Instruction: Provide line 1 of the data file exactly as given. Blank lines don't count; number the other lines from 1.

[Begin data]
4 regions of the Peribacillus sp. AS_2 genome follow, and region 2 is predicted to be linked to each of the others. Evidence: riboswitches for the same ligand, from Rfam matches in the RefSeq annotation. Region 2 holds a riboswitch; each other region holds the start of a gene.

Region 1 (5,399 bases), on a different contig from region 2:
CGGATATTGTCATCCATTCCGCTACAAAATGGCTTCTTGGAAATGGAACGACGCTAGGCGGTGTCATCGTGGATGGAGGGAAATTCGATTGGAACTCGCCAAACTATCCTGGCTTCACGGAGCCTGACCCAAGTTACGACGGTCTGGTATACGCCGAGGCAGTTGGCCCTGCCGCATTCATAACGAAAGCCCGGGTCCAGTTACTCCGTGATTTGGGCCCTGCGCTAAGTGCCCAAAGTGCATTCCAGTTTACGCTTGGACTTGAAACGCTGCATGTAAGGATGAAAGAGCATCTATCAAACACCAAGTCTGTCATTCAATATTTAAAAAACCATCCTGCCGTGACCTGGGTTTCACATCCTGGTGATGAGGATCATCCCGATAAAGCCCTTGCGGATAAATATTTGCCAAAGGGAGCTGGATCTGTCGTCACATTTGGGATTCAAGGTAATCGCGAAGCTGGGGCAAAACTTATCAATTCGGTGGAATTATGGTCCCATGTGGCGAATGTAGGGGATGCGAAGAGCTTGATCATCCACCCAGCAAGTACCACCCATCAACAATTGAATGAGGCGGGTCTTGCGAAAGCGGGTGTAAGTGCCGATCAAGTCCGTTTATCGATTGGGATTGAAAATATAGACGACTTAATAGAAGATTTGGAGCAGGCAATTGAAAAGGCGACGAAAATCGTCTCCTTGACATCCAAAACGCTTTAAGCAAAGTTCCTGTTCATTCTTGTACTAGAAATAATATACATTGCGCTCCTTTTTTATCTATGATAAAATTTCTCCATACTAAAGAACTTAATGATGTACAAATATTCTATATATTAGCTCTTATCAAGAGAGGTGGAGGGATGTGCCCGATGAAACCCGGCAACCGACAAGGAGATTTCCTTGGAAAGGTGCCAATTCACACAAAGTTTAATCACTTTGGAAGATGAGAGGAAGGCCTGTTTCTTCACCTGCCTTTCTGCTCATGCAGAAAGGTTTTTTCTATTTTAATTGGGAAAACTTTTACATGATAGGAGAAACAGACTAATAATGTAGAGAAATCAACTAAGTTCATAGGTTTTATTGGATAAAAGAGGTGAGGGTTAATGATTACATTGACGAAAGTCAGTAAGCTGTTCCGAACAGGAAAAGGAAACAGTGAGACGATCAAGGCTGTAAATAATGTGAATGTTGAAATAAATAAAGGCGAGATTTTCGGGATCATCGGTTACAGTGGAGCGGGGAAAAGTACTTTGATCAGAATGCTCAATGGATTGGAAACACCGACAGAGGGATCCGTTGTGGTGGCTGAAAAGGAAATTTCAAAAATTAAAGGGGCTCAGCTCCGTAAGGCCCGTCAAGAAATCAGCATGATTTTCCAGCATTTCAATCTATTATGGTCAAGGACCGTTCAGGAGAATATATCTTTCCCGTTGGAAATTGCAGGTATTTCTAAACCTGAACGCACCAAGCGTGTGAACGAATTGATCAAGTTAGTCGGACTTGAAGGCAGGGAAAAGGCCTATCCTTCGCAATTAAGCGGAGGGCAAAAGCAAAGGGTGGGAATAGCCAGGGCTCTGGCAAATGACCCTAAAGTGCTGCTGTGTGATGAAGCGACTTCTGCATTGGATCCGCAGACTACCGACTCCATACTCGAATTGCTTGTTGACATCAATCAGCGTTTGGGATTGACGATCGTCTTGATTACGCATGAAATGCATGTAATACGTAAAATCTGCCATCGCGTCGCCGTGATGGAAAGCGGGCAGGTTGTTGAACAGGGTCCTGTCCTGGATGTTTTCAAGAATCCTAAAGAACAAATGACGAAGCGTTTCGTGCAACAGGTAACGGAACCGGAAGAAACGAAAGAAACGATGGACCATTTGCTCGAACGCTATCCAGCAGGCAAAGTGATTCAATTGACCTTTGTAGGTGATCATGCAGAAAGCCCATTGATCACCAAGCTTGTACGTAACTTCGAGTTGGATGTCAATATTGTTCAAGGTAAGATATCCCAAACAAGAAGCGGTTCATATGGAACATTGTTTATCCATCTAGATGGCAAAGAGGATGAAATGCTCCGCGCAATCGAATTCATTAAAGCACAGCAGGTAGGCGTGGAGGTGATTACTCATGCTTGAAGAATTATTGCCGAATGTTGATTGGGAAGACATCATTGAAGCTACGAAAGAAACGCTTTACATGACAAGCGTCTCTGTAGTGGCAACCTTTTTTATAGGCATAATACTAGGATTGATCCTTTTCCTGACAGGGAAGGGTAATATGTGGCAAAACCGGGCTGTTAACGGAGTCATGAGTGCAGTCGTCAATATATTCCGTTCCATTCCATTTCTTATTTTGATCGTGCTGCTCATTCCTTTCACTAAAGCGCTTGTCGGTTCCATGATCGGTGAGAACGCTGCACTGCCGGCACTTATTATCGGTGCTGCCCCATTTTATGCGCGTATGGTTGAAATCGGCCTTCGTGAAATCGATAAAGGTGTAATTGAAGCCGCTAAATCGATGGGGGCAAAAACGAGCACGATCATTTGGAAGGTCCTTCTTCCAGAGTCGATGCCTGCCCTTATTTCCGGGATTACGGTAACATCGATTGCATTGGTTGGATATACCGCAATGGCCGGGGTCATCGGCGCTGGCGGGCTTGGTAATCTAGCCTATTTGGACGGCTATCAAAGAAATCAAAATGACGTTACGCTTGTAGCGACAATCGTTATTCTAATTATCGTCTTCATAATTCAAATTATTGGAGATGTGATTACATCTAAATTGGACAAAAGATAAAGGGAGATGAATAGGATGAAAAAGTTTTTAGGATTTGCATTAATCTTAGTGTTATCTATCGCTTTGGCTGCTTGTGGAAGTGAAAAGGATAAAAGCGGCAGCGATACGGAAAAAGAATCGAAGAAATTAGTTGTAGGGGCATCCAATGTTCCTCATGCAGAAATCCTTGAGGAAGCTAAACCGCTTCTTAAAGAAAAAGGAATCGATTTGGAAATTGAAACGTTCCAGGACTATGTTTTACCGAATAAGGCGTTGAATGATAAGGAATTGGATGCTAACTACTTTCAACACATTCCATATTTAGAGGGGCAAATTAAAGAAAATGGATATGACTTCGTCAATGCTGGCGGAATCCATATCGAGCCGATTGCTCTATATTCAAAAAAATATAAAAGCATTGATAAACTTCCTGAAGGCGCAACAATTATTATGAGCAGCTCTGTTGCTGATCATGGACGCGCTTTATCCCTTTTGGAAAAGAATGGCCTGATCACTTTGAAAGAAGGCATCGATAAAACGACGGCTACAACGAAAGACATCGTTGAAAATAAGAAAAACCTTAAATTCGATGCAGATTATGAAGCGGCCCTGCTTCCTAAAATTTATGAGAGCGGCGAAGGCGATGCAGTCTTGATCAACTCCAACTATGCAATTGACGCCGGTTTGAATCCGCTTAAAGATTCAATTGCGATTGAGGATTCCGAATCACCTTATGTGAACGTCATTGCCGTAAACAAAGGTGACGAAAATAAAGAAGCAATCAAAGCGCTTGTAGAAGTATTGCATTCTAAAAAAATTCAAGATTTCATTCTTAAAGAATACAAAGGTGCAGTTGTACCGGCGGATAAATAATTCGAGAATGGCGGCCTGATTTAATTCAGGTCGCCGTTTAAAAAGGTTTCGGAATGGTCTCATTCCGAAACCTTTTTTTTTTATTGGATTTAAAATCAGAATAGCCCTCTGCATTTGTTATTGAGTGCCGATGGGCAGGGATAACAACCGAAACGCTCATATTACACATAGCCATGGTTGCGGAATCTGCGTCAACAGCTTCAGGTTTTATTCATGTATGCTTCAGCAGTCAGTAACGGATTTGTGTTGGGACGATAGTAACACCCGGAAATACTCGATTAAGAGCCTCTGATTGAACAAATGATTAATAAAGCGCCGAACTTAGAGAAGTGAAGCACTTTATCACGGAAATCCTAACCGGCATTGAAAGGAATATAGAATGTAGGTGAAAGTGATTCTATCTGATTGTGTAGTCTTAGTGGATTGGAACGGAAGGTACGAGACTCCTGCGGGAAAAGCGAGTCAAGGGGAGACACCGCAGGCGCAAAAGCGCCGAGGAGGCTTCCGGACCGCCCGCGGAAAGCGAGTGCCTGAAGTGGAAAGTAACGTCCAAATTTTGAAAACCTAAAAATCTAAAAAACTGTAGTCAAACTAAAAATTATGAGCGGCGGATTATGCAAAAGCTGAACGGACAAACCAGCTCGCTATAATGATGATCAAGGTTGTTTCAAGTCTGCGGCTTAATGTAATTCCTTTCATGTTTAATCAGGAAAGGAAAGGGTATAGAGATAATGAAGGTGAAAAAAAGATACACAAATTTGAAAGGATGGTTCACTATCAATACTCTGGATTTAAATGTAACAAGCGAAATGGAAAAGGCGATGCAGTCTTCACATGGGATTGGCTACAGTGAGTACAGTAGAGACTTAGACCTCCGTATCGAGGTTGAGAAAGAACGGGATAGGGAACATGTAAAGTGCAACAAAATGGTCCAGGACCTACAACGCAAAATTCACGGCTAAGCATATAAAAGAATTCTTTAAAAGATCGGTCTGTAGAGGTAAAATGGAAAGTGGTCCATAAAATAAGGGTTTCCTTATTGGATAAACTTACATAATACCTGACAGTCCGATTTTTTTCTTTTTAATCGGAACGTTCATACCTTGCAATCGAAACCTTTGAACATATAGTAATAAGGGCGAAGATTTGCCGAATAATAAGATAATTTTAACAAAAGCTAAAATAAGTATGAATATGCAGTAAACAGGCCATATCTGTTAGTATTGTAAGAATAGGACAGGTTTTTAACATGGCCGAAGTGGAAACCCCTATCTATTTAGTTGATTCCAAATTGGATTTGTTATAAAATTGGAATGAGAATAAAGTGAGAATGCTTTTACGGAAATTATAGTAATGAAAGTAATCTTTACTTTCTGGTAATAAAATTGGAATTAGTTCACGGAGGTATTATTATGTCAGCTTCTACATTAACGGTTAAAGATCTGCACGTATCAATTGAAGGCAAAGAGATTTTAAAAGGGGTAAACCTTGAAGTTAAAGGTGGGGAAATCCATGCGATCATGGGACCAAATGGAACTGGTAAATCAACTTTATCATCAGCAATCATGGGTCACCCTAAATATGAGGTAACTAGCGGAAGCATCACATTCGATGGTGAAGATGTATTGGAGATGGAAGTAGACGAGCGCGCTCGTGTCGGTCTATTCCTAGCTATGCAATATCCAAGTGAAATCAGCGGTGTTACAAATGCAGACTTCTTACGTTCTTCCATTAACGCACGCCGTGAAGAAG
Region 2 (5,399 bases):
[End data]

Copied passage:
4 regions of the Peribacillus sp. AS_2 genome follow, and region 2 is predicted to be linked to each of the others. Evidence: riboswitches for the same ligand, from Rfam matches in the RefSeq annotation. Region 2 holds a riboswitch; each other region holds the start of a gene.